ORIGINAL RESEARCH article
40Ar/39Ar Geochronological Constraints on the Age Progression Along the Juan Fernández Ridge, SE Pacific
- 1Servicio Nacional de Geología y Minería, Santiago, Chile
- 2Departamento de Geología, Facultad de Ciencias Físicas y Matemáticas, Universidad de Chile, Santiago, Chile
- 3Centro de Excelencia en Geotermia de los Andes, Santiago, Chile
- 4University of Wisconsin–Madison, Madison, WI, United States
- 5Escuela de Ciencias del Mar, Pontificia Universidad Católica de Valparaíso, Valparaíso, Chile
Juan Fernández Ridge (JFR) is a ca. 800 km long volcanic chain composed by seamounts, guyots and oceanic islands in the SE Pacific. JFR is thought to be related to a deep mantle plume and usually scores high in the hotspots catalogs (e.g., Anderson, 2005; Jackson et al., 2017). High 3He/4He in Robinson Crusoe is probably the most undoubted feature of lower mantle involvement. However, one of the most convincing pieces of evidence for a source rooted deep in the mantle is the age progression along a volcanic chain, which is poorly constrained for JFR. In fact, some scarce K-Ar dates in Alejandro Selkirk and Robinson Crusoe islands, and a total fusion age for O’Higgins Guyot published more than 20 years ago, is the only evidence available for such a hypothesis in previous works. Here we integrate recently published 40Ar/39Ar ages and 17 new results on groundmass step heating experiments from rocks corresponding to the late shield stage (O’Higgins Guyot: 8.4 Ma; Alpha Guyot: 4.6 Ma; Robinson Crusoe Island: 3.7 Ma; Alejandro Selkirk Island: 0.83 Ma; Friday Seamount: 0.62 Ma) to document a solid age progression which yields a long-term absolute velocity of ca. 81 mm/year- for the Nazca Plate. This value is much higher than the velocity prescribed by plate tectonic models that assume fixed hotspots, and still somewhat higher than models that take into account hotspot drift, indicating that the Juan Fernández hotspot is moving ca. 20 mm/year toward East Pacific Rise. Present hotspot would be ca. 20 km west of Domingo Seamount. Merging geochronological data with our current understanding of the mantle sources and magmatic evolution, we provide a case for a hotspot possibly rooted in a weak primary plume, and discuss some causes and consequences of that.
Seamounts are conspicuous features of the deep seafloor, and together with oceanic islands, form a widespread expression of intraplate volcanism. Linear arrays of seamounts, some of them forming age progressive trails of intraplate volcanoes were early described from the Hawaiian chain by McDougall (1964, 1971) based on K-Ar geochronology. From that finding emerged the fixed hotspot concept (e.g., Wilson, 1963; Morgan, 1971, 1972) with a remarkable and long-lasting influence on plate tectonics and modern geodynamics. However, in the last decades more detailed global bathymetry has revealed more seamounts in a wide range of size and geometry, many of them isolated and others forming chains with no clear age progression. The latter became evident for the Pacific basin (Clouard and Bonneville, 2001) and thus new ideas were raised to question the fixed hotspot model, and the mantle plumes theory. Bonatti et al. (1977) early proposed the “hot lines” as a kind of leaky fractures controlling linear arrays. Lithosphere cracking was proposed by Sandwell and Fialko (2004) whereas Ballmer et al. (2007) proposed the small-scale sublithospheric convection as a way to form long chains that violate the age progression expected for fixed hotspots. A milestone in testing age progressions is geochronology, and the advent of 40Ar/39Ar geochronology with modern spectrometers opened avenues to study these features with growing accuracy.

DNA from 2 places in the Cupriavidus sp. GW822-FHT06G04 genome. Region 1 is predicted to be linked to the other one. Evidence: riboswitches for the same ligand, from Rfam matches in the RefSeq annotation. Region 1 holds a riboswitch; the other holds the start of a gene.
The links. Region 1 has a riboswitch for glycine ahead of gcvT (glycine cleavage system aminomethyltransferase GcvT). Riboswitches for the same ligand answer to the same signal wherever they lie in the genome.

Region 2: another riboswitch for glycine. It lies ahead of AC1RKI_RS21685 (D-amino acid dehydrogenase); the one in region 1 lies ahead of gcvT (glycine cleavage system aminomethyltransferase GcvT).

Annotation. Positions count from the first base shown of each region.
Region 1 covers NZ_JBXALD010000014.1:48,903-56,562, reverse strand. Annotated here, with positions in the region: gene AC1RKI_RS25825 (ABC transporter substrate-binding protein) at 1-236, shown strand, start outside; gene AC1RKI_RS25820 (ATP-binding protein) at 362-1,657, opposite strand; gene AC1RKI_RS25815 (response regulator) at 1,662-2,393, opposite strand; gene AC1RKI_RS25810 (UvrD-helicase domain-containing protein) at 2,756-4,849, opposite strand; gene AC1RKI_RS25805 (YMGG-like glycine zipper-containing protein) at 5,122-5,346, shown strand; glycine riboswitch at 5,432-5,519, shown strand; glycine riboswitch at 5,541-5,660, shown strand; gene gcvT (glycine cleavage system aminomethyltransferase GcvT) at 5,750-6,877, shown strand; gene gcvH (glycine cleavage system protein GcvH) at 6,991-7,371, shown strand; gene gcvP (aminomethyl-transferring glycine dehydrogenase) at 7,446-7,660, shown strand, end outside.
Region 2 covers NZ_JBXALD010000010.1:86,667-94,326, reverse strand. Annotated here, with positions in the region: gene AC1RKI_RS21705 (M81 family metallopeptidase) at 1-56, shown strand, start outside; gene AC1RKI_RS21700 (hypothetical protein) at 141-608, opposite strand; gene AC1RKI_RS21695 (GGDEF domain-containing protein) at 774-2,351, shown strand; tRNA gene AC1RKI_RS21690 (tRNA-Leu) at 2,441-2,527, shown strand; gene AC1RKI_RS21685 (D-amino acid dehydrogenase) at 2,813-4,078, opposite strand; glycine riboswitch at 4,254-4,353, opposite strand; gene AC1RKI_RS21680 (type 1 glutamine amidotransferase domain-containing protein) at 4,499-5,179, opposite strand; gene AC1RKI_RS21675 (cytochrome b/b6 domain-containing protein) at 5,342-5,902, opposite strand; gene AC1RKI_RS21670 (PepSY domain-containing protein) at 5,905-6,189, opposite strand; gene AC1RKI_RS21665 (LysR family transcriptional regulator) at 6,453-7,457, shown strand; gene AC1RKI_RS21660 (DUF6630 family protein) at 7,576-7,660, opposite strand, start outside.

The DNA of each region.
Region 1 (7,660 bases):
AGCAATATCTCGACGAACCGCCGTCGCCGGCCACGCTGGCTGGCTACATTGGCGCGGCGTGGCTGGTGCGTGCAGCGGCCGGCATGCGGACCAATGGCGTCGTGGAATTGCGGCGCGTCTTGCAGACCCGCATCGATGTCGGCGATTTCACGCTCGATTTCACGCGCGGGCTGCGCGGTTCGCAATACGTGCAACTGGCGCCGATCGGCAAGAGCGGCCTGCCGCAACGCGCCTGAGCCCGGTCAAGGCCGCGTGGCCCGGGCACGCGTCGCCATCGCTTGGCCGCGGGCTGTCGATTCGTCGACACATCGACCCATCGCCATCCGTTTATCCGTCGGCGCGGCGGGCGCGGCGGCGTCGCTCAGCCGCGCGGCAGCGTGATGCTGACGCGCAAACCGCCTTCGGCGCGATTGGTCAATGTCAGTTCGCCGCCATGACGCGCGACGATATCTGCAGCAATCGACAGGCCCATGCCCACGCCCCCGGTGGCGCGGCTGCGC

A suitable target for this kind of study is the Juan Fernández Ridge (JFR) in the SE Pacific, close to the south-eastern corner of the so-called Pacific Large-Low Shear Velocity Province (Steinberger and Torsvik, 2012). JFR is thought to be related to a deep mantle plume and usually scores high in the hotspots catalogs (e.g., Anderson, 2005; Jackson et al., 2017), mostly because of high 3He/4He ratios in Robinson Crusoe Island, but firm geochronology is still lacking. In fact, some scarce K-Ar dates for Alejandro Selkirk and Robinson Crusoe islands (Booker et al., 1967; Stuessy et al., 1984) and a total fusion 40Ar/39Ar age for O’Higgins Guyot published more than 20 years ago (von Huene et al., 1997) is the only evidence available for such a hypothesis. In addition, JFR seems to be also important for the evolution of the South American continental margin. In fact, the intersection of the JFR with the continental margin coincides with the southern limit of the Pampean flat slab (Ramos et al., 2002; Ramos and Folguera, 2009) and is the starting point for high sedimentation rates at the trench (von Huene et al., 1997) and hence is thought to be playing a role on the segmentation of the margin and to control processes in the overriding plate (Kay et al., 1991; Reich et al., 2003; Le Roux et al., 2005; Rosenbaum and Mo, 2011; Arriagada et al., 2013). Therefore, a better understanding of the nature and specially timing of the JFR collision would shed light on some of those relevant margin-scale processes.
Here we use 40Ar/39Ar geochronology on groundmass, whole rock and plagioclase separates to date shield stage lavas along the JFR, and by comparison with other age-progressive seamount chains on the Nazca Plate (e.g., Easter Seamount Chain, ESC), we discuss their origin in the context of mantle plumes and plate tectonics.